If the DOC Director affirms the adjustment committee's recommendation and the proposed sanction is the revocation of less than 30 days of good-conduct credit, the DOC Director has the discretion to immediately revoke the credits. 730 ILCS 5/3-6-3(c) (West 2002). However, if the DOC seeks to revoke good-conduct credits in excess of 30 days, the PRB must review the request. 730 ILCS 5/3-6-3(c) (West 2002); 20 Ill. Adm. Code §107.150(c) (Conway Greene CD-ROM January 2002); see also Lane v. Sklodowski, 97 Ill. 2d 311, 317, 454 N.E.2d 322, 325 (1983) ("revocation by the Director of more than 30 days of credits in any one year requires review by the [PRB]").
 The PRB was created in 1977 as a body independent of DOC. 730 ILCS 5/3-3-1(a)(1) (West 2002). Among its duties, the PRB acts as "the board of review for cases involving the revocation of good[-]conduct credits." 730 ILCS 5/3-3-1(a)(2) (West 2002).
 "When [DOC] seeks to revoke, suspend[,] or reduce the rate of accumulation of any good[- ]conduct credits for an alleged infraction of its rules, it shall bring charges therefor against the prisoner sought to be so deprived of good[-]conduct credits before the [PRB] ***." 730 ILCS 5/3-6-3(c) (West 2002).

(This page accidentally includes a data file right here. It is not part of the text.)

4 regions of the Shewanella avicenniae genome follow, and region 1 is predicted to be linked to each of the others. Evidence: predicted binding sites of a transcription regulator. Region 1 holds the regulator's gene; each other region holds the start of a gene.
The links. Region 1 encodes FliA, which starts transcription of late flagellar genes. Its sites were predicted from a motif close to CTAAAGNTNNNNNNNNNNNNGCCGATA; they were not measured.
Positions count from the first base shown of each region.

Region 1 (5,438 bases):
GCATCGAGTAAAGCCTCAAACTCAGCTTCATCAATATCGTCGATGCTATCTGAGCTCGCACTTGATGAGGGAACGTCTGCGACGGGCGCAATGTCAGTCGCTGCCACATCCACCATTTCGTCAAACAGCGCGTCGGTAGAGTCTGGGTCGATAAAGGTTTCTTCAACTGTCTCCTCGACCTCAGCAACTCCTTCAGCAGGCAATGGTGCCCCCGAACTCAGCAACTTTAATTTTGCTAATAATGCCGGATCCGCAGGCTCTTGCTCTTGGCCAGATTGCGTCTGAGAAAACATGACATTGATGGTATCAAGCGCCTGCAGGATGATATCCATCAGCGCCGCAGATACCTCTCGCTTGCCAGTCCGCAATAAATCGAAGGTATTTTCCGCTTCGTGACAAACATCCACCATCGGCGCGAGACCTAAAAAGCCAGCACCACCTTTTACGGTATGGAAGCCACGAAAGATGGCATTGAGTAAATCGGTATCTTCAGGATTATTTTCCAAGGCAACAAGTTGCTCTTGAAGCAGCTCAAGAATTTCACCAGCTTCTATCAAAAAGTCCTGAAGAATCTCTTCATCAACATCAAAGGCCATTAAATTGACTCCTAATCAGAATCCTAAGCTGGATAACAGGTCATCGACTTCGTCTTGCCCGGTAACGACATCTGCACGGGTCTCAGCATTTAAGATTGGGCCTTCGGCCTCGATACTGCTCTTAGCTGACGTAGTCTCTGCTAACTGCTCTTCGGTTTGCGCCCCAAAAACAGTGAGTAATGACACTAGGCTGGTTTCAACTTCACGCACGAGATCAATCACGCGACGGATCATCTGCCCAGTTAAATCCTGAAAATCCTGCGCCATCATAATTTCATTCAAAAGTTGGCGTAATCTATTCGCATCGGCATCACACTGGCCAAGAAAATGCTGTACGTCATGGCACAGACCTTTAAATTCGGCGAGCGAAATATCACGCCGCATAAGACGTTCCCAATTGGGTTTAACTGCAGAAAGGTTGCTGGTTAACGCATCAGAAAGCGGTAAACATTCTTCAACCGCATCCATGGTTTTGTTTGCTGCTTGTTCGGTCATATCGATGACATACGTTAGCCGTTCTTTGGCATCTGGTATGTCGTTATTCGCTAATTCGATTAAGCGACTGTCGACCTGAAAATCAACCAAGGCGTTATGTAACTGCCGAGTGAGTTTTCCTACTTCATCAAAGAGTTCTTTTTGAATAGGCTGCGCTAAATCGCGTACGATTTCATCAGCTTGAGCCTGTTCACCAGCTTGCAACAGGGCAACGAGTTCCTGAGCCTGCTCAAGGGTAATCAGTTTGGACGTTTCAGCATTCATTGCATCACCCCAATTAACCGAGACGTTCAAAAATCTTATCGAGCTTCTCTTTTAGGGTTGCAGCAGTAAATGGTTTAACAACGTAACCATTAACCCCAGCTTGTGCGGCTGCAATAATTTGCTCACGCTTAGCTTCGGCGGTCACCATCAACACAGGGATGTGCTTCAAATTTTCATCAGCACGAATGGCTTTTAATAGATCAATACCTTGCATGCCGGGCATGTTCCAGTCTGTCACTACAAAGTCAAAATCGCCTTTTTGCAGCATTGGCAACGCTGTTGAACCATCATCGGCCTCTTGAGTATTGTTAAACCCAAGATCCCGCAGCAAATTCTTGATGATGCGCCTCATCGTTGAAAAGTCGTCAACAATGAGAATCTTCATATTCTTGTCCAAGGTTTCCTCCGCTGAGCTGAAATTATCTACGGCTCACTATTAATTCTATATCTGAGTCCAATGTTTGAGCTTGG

Further, section 3-3-2(a)(4) of the Unified Code states the PRB shall:
 "hear by at least [one] member and through a panel of at least [three] members, decide cases brought by [DOC] against a prisoner in the custody of [DOC] for alleged violation of [DOC] rules with respect to good[-]conduct credits pursuant to [s]section 3-6-3 of this [Unified] Code ***. *** However, the [PRB] shall not be empowered *** to increase any penalty beyond the length requested by [DOC][.]" 730 ILCS 5/3-3-2(a)(4) (West 2002).
 The Illinois Administrative Code also provides the PRB will "conduct hearings," "give inmates face-to-face hearings," and may "call witnesses." 20 Ill. Adm. Code §1610.170(c) (Conway Greene CD-ROM January 2002).
 In the case sub judice, plaintiff claims these latter statutes and regulations require the PRB to hear and decide cases through face-to-face hearings, thereby requiring the hearings to comply with procedural due process. Defendants, however, contend the overall legislative scheme entitles an inmate to due process at the adjustment-committee level and not before the PRB.